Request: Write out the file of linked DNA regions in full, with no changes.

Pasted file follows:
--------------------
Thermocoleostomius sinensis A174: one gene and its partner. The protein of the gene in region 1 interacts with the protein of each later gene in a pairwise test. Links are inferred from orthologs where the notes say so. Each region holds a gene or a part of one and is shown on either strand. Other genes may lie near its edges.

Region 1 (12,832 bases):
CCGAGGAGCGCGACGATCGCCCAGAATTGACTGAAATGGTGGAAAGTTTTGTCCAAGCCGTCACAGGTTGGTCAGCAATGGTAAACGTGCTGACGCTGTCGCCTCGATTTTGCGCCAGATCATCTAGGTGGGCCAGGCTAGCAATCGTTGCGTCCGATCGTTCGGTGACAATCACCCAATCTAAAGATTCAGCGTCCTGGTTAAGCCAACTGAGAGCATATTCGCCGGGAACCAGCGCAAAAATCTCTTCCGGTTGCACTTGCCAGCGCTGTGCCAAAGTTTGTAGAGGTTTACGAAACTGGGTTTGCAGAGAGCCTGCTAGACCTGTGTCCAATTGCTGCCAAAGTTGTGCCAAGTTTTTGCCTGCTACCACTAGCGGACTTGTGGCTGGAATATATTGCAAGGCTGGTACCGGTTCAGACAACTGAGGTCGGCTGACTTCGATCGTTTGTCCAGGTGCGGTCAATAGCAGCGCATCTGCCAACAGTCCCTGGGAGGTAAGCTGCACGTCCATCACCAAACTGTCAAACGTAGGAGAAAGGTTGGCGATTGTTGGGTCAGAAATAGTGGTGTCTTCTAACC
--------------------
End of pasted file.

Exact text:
Thermocoleostomius sinensis A174: one gene and its partner. The protein of the gene in region 1 interacts with the protein of each later gene in a pairwise test. Links are inferred from orthologs where the notes say so. Each region holds a gene or a part of one and is shown on either strand. Other genes may lie near its edges.

Region 1 (12,832 bases):
CCGAGGAGCGCGACGATCGCCCAGAATTGACTGAAATGGTGGAAAGTTTTGTCCAAGCCGTCACAGGTTGGTCAGCAATGGTAAACGTGCTGACGCTGTCGCCTCGATTTTGCGCCAGATCATCTAGGTGGGCCAGGCTAGCAATCGTTGCGTCCGATCGTTCGGTGACAATCACCCAATCTAAAGATTCAGCGTCCTGGTTAAGCCAACTGAGAGCATATTCGCCGGGAACCAGCGCAAAAATCTCTTCCGGTTGCACTTGCCAGCGCTGTGCCAAAGTTTGTAGAGGTTTACGAAACTGGGTTTGCAGAGAGCCTGCTAGACCTGTGTCCAATTGCTGCCAAAGTTGTGCCAAGTTTTTGCCTGCTACCACTAGCGGACTTGTGGCTGGAATATATTGCAAGGCTGGTACCGGTTCAGACAACTGAGGTCGGCTGACTTCGATCGTTTGTCCAGGTGCGGTCAATAGCAGCGCATCTGCCAACAGTCCCTGGGAGGTAAGCTGCACGTCCATCACCAAACTGTCAAACGTAGGAGAAAGGTTGGCGATTGTTGGGTCAGAAATAGTGGTGTCTTCTAACC